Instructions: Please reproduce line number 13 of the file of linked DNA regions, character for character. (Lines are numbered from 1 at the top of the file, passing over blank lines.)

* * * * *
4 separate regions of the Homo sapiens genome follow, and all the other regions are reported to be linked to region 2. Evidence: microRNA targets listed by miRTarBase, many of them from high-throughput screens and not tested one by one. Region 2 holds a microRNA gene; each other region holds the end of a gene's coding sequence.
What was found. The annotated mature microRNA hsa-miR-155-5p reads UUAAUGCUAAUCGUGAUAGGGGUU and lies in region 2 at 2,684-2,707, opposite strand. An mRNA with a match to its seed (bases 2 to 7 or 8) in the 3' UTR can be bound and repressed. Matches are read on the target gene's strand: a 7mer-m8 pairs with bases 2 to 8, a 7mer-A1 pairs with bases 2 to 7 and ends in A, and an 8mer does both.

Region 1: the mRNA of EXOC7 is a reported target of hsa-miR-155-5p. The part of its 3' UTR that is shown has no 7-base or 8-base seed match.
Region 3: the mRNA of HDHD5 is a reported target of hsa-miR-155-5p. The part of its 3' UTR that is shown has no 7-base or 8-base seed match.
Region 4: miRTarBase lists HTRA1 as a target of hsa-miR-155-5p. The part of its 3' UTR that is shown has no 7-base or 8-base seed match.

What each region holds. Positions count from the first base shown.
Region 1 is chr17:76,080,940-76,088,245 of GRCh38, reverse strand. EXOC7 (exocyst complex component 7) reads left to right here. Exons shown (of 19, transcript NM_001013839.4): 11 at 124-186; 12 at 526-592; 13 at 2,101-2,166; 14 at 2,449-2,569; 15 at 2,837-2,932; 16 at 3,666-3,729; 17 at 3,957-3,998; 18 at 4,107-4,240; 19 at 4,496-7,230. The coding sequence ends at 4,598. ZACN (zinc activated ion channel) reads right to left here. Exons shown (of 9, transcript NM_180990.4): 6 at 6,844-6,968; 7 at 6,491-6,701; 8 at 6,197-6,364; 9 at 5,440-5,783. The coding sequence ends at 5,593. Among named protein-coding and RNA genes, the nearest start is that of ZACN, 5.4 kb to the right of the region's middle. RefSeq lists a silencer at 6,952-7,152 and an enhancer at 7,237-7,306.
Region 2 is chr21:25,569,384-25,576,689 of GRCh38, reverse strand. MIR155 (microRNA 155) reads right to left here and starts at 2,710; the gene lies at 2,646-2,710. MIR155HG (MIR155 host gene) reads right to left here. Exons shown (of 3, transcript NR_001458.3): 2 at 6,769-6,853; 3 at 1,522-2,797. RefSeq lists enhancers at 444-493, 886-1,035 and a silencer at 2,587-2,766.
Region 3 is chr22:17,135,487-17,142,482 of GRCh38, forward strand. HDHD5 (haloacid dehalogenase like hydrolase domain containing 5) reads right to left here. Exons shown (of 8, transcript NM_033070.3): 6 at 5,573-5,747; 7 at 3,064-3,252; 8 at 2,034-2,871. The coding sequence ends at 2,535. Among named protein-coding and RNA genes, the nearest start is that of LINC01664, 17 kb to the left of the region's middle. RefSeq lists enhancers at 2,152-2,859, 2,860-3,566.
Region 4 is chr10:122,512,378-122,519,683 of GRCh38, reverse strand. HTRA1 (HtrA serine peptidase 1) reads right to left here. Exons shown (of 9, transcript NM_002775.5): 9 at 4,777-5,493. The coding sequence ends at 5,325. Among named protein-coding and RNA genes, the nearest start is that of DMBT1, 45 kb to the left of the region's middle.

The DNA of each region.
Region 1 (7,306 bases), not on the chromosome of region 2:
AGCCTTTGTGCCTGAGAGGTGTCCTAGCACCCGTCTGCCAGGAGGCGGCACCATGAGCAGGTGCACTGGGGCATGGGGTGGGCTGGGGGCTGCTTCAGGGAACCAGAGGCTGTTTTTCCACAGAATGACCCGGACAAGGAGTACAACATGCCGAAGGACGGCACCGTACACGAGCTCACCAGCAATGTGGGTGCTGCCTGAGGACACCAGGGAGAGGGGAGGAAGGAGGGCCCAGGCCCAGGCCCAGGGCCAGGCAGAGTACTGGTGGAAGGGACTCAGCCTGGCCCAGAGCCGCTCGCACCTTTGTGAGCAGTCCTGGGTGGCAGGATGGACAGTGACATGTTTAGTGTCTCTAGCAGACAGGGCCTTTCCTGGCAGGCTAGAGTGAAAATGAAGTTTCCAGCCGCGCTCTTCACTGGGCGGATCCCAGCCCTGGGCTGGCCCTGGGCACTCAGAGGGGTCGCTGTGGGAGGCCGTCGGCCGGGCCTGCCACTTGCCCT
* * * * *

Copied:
AGCCTTTGTGCCTGAGAGGTGTCCTAGCACCCGTCTGCCAGGAGGCGGCACCATGAGCAGGTGCACTGGGGCATGGGGTGGGCTGGGGGCTGCTTCAGGGAACCAGAGGCTGTTTTTCCACAGAATGACCCGGACAAGGAGTACAACATGCCGAAGGACGGCACCGTACACGAGCTCACCAGCAATGTGGGTGCTGCCTGAGGACACCAGGGAGAGGGGAGGAAGGAGGGCCCAGGCCCAGGCCCAGGGCCAGGCAGAGTACTGGTGGAAGGGACTCAGCCTGGCCCAGAGCCGCTCGCACCTTTGTGAGCAGTCCTGGGTGGCAGGATGGACAGTGACATGTTTAGTGTCTCTAGCAGACAGGGCCTTTCCTGGCAGGCTAGAGTGAAAATGAAGTTTCCAGCCGCGCTCTTCACTGGGCGGATCCCAGCCCTGGGCTGGCCCTGGGCACTCAGAGGGGTCGCTGTGGGAGGCCGTCGGCCGGGCCTGCCACTTGCCCT